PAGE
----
“I’m optimistic about the Paris agreement,” said Keele. “It is historic and unprecedented with 195 nations signing on. Australia has elections to get through but afterward it will probably sign.”

Keele pointed out that since the Copenhagen 2009 conference, nations have been more transparent in reporting in advance their contributions to climate change. This allows everyone to see what the others are doing and it encourages cooperation among the nations.

“Tools such as transparency, accountability and voluntary agreements work better than legally binding treaties,” said Keele. “Kerry and Obama knew what they were doing. So did the UN secretary general.”

However, the challenge will entail publicly keeping up a level of pressure that forces nations to follow through, she said.

Europe is working toward reducing carbon emissions, said Keele. It has organized itself as a total unit with each country deciding what to carve out. German Chancellor Angela Merkel, in office since 2005, has led the way in the “austerity politics” of conservation and use of wind and solar—in spite of the country’s cloudiness and higher altitude. After Kyoto, it started its own carbon neutral program and now is a world leader of sustainability by generating 30 percent renewable energy.

“Climate change is an over-arching issue,” said Keele. “You can’t do anything else if it’s too hot, too wet or too arid.”

Wednesday, April 6, 2016

Michael Moore Discusses Variety of Issues in First Visit to WMU

Michael Moore is never one to mince words and he didn’t hesitate to “tell it like it is”—at least from a social justice perspective—during his visit to WMU’s Miller Auditorium on Wednesday, April 6.

Addressing a crowd of about 3,000 people who seemed quite in tune with him throughout the talk, he thinks that Governor Rick Snyder should be prosecuted for the “crime” of allowing the Flint water debacle occur.

“Flint is not suffering from a water crisis,” said Moore. “Water is really just a weapon. It is a race crime.”

Moore said that the governor’s decision to replace elected local leadership with emergency managers in cities like Flint that have a lot of poor people, many of whom are African American, is the problem.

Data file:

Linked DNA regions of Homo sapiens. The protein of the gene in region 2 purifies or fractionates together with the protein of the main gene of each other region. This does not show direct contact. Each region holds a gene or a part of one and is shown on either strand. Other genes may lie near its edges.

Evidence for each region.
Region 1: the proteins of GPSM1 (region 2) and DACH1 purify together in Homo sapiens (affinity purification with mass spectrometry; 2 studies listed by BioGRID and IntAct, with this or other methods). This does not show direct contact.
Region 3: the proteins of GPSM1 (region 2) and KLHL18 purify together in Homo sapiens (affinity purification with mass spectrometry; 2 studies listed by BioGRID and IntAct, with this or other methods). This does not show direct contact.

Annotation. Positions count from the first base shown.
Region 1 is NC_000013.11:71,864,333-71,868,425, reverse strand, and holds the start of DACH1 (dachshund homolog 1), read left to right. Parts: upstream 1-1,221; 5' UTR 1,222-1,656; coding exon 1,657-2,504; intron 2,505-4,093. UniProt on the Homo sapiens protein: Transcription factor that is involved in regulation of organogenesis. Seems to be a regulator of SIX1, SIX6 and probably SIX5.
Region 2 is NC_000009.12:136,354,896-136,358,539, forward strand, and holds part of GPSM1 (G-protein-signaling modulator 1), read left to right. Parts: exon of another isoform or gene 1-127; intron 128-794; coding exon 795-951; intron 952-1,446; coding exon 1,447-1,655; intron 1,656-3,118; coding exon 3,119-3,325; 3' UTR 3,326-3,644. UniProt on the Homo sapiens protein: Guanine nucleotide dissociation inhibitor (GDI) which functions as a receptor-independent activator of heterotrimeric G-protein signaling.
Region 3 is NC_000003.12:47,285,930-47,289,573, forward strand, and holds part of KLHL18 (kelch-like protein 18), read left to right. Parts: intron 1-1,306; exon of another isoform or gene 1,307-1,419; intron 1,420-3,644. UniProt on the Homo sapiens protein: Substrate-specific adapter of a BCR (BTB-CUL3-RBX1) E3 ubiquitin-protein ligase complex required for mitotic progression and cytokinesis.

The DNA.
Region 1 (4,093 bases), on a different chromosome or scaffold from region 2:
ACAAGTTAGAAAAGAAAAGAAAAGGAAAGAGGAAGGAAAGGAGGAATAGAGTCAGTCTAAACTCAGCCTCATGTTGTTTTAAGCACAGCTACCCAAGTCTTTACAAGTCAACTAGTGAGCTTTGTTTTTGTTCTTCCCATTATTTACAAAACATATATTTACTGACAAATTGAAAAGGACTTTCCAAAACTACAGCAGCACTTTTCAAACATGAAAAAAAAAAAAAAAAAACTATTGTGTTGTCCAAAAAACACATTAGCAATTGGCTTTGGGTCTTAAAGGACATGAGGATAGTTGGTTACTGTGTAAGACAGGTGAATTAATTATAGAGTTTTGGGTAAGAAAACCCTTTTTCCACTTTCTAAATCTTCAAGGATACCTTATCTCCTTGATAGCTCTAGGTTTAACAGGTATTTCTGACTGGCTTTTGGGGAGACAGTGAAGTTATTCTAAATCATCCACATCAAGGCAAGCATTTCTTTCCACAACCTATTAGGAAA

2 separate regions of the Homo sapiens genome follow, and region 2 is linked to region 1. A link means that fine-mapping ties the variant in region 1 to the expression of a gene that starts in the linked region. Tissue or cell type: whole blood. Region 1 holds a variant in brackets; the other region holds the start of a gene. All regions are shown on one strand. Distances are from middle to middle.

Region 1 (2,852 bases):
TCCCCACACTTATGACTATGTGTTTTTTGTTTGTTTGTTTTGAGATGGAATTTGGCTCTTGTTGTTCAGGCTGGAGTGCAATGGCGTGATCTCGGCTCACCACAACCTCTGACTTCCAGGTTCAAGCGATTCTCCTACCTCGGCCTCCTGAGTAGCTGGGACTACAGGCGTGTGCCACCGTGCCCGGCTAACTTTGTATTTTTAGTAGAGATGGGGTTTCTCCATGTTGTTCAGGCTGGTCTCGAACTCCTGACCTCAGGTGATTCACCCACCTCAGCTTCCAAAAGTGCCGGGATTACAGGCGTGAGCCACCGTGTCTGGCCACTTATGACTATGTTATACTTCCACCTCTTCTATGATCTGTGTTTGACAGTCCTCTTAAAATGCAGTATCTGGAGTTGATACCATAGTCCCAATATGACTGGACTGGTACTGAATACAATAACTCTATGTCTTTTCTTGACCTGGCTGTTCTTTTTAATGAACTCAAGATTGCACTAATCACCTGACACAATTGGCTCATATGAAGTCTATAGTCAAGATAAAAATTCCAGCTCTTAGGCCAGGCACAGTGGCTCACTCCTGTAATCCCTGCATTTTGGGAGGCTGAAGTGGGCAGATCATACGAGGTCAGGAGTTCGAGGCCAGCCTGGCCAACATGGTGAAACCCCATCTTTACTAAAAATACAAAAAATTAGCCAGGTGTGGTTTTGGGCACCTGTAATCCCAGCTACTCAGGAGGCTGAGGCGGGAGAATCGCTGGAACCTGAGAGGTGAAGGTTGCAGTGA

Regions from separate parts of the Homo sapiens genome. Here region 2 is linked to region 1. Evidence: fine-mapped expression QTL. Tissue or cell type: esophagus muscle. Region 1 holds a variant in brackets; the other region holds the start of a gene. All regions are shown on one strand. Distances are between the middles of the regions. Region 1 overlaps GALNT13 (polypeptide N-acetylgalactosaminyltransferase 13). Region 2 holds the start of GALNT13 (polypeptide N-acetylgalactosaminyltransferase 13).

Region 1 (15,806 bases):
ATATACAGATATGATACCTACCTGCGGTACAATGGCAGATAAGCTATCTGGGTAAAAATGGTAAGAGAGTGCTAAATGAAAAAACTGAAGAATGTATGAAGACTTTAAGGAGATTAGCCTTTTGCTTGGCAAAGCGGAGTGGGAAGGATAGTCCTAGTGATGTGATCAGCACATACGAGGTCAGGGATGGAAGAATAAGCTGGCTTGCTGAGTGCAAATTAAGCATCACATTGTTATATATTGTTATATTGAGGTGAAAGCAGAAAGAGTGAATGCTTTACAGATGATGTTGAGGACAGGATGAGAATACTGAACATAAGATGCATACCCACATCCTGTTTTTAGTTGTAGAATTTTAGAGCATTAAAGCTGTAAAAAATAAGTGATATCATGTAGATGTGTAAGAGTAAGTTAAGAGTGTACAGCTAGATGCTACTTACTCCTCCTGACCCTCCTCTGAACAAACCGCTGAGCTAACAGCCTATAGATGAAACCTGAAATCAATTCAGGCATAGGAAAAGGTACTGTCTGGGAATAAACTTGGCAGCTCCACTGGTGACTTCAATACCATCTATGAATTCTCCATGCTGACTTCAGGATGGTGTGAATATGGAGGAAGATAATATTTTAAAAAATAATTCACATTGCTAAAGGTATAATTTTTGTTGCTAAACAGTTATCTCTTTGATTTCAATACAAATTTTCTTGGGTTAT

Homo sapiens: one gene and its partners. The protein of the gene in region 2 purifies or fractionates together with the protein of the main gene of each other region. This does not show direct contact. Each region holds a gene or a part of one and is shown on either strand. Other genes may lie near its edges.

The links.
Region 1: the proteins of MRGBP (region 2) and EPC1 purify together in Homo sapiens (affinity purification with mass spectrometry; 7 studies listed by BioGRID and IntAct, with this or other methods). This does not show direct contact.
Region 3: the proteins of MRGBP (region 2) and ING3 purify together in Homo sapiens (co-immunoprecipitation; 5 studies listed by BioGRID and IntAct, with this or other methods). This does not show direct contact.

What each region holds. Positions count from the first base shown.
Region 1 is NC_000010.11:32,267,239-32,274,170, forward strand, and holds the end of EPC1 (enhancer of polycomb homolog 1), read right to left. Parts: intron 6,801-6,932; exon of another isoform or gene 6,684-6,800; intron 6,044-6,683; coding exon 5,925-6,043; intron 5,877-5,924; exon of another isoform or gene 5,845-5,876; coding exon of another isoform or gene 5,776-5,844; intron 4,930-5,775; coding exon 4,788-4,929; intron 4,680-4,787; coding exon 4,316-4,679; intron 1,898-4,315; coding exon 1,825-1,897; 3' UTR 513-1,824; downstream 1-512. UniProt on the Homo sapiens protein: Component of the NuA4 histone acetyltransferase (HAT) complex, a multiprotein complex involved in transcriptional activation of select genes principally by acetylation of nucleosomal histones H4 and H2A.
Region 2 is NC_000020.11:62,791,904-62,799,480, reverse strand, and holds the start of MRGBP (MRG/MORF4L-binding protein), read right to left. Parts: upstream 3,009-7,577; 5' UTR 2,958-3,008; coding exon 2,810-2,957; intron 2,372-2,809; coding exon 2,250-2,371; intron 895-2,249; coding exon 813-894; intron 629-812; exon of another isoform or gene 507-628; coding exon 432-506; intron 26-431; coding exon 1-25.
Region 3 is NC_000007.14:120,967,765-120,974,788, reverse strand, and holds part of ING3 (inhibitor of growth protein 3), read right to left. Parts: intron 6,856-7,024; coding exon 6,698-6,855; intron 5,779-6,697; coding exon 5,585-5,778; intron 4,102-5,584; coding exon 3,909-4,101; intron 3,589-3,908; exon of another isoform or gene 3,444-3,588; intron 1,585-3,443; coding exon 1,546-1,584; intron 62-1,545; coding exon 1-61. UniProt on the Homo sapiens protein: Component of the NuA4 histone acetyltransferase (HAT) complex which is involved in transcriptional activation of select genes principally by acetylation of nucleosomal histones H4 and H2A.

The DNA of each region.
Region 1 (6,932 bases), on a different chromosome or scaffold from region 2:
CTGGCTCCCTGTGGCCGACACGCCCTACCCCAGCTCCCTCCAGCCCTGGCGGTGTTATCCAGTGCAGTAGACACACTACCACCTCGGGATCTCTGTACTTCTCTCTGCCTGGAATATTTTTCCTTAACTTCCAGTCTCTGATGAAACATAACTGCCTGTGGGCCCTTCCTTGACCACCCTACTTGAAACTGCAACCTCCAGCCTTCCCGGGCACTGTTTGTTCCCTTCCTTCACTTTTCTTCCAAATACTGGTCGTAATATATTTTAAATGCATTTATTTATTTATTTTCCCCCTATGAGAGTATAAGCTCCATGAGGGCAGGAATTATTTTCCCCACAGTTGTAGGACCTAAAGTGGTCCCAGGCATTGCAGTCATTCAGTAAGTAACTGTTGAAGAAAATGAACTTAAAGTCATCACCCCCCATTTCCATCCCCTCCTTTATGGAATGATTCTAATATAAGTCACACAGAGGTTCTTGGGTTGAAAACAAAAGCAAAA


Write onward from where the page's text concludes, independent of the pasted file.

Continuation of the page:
“From Day 1 people were complaining they had bad water,” he said, “and there were no representatives for them to go to for help. Only the emergency manager, who should really be called ‘master’ or ‘overlord.’”

Moore contended that the reason lead ended up in the people’s water was that Michigan government gave the rich a $1 billion tax cut and had to reduce services elsewhere to balance the budget. About $15 million was saved when it was decided that Flint’s water should come from the Flint River instead of Lake Huron via Detroit.

Moore, who grew up in Flint, said that the Flint River had been a dumping ground for General Motors, DuPont and other industries for a long time.

Moore is against sending water bottles to Flint residents because it doesn’t come close to solving the problem.

“People use 50 to 80 gallons of water per day for drinking, cooking, bathing, etc.,” he said. “There are 100,000 people living in Flint, so it would take 20 million bottles of water per day to meet their water needs.”

Moore pointed out that President Barack Obama still hasn't declared Flint a federal disaster zone, and that US Senator Mike Lee of Utah rejected giving Flint disaster aid because he said it was a manmade disaster, not a natural disaster.

“What it really is is a form of ethnic cleansing,” said Moore. “It is an act of terror.”

Moore severely criticized the media’s coverage of the story when they featured one backhoe digging up lead pipes at one house where a pregnant woman presumably lived.

“See how good Lansing is?” he blasted. “What’s happened since? Nothing!”

He called for the Army Corps of Engineers to replace the lead pipes from each of the affected homes and the Center for Disease Control and the Environmental Protection Agency to perform tests.

His insights about fear and ignorance dominated the second half hour of Moore’s talk, which was only supposed to last 20 minutes.

Moore said he cried when Obama was elected, but he was embarrassed to be a Michigander because the state legislature voted to ban same sex marriage in 2004. However, 11 years later it was legalized by the U.S. Supreme Court.

“Change happened quickly with gay marriage because it didn’t come from the top down,” he said. “It happened because so many gay people came out and told their parents, friends and co-workers. It’s hard to hate when you actually know a person. So many did that, and it changed people who had formerly lived out of fear and ignorance of gay people.”

Ignorance is playing into the fears people have on many levels today, said Moore, and there is a move by the establishment to keep people ignorant.

“They have defunded the schools. They charge too much for college and then make graduates go into debt. They reduce the media into the piss poor pool that it is. That’s why fear comes out of ignorance.”